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Sunday, June 3, 2018


Opposition in the Democratic Republic of Congo unites against Kabila

Opposition in the Democratic Republic of Congo unites against Kabila

The US State Department Report released in June 2006, states that “The Democratic Republic of the Congo DRC is a source and destination country for men, women, and children trafficked for forced labour and sexual exploitation.

The vast majority of trafficking occurs within the country's unstable eastern provinces, where transitional government control is nominal and members of armed groups continue to perpetrate violent acts with impunity. 

Indigenous and foreign armed rebels continue to abduct and forcibly recruit Congolese men, women, and children to serve as labourers, porters, domestics, combatants, and sex slaves, albeit at a much-reduced rate from previous years.

Many people abducted in past years, including a limited number of  Ugandan nationals being detained by Ugandan militia operating in Congolese territory, are still being held by these armed groups. There were reports of Congolese children in prostitution in brothels in the country. 

There were also numerous reports indicating that some local authorities attempted to recruit child soldiers for armed groups. 

During the year, there was one known case of Congolese children trafficked to Zambia.” But what about the never-ending story of the corrupt DRC politicians and never-ending health crisis if the US State Department cares about Congo?

World Health Organization

Data from the World Health Organization (WHO) concerning DRC indicated a life expectancy at birth of 42 years for men and 47 years for women, with a healthy life expectancy at birth of 35 years for men and 39.1 years for women. And all this happened because the public expenditure on health was four percent of GDP.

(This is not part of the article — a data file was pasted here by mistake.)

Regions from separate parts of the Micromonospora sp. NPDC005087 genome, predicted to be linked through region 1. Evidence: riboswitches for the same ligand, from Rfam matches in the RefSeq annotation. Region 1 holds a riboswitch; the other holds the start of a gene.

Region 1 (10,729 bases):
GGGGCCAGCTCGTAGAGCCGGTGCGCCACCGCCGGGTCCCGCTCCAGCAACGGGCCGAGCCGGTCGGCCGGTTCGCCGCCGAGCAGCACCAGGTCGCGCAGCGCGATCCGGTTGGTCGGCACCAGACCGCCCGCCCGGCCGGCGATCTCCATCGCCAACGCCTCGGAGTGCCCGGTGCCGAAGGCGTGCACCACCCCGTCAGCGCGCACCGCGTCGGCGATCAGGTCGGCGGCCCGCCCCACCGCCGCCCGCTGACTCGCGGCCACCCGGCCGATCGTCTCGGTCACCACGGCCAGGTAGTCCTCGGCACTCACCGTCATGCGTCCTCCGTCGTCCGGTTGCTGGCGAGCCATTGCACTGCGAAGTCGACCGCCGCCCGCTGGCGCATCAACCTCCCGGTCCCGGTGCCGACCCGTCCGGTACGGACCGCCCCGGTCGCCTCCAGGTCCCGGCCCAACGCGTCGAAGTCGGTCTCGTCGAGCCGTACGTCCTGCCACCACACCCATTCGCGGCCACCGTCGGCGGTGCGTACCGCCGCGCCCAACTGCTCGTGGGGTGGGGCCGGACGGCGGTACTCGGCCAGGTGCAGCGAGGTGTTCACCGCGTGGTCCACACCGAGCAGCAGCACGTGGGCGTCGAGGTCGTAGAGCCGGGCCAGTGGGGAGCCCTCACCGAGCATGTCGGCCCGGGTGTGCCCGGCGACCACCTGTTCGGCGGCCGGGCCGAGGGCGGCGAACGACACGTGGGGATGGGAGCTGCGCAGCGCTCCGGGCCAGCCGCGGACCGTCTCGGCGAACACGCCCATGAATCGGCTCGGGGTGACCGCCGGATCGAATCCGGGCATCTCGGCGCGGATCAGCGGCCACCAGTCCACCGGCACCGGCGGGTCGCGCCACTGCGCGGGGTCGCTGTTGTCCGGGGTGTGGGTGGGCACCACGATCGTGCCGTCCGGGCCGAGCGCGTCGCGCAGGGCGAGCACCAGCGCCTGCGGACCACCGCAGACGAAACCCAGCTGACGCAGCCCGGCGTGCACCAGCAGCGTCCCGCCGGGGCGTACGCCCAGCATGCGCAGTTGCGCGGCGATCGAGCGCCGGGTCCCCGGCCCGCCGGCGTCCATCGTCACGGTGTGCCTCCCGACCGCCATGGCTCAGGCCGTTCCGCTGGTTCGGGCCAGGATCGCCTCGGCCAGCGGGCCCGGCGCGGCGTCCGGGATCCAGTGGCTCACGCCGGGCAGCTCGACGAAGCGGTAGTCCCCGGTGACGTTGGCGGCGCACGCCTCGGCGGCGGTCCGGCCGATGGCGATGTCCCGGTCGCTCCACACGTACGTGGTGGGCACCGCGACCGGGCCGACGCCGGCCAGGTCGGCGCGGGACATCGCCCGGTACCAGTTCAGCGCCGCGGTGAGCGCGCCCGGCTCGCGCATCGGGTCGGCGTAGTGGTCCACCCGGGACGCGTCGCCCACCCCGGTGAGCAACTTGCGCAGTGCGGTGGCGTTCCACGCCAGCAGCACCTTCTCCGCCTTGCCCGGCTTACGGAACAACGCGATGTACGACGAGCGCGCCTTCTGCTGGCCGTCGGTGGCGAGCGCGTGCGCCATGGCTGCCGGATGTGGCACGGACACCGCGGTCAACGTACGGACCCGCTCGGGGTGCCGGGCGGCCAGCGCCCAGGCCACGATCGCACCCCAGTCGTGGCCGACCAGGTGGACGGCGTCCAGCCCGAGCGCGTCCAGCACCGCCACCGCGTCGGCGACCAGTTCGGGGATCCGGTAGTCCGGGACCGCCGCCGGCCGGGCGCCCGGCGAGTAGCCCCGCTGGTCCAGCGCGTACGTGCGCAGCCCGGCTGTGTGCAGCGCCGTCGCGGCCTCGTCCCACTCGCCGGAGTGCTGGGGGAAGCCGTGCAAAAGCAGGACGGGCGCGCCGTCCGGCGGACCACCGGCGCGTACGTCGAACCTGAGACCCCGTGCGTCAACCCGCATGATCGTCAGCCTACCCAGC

The Economist Intelligence Unit (EIU) Country Profile Report some years ago advised that medical services have been severely disrupted and degraded by the effects of years of war and economic collapse, and the opening up of some areas since the end of the civil war has revealed the extent of the disruption to social services. 

The report stated; “Many areas have not had medical supplies for several years. Of the country’s 306 health centers, less than 60% have vaccination facilities.” And so far, the medical investigative journalists of Secrets of Aids and Ebola Facts Journal, have noticed that nothing has changed to this day. 

Information from our readers and friends on all social media exposed that hospitals and other health infrastructure face serious staffing, supply, payment problems, and many have largely ceased functioning. 

Patients must often provide or purchase their own medical supplies. Private clinics operate in most of the larger towns but unpayable for the poor. Christian missionaries played a prominent role and, in many areas provide the only health.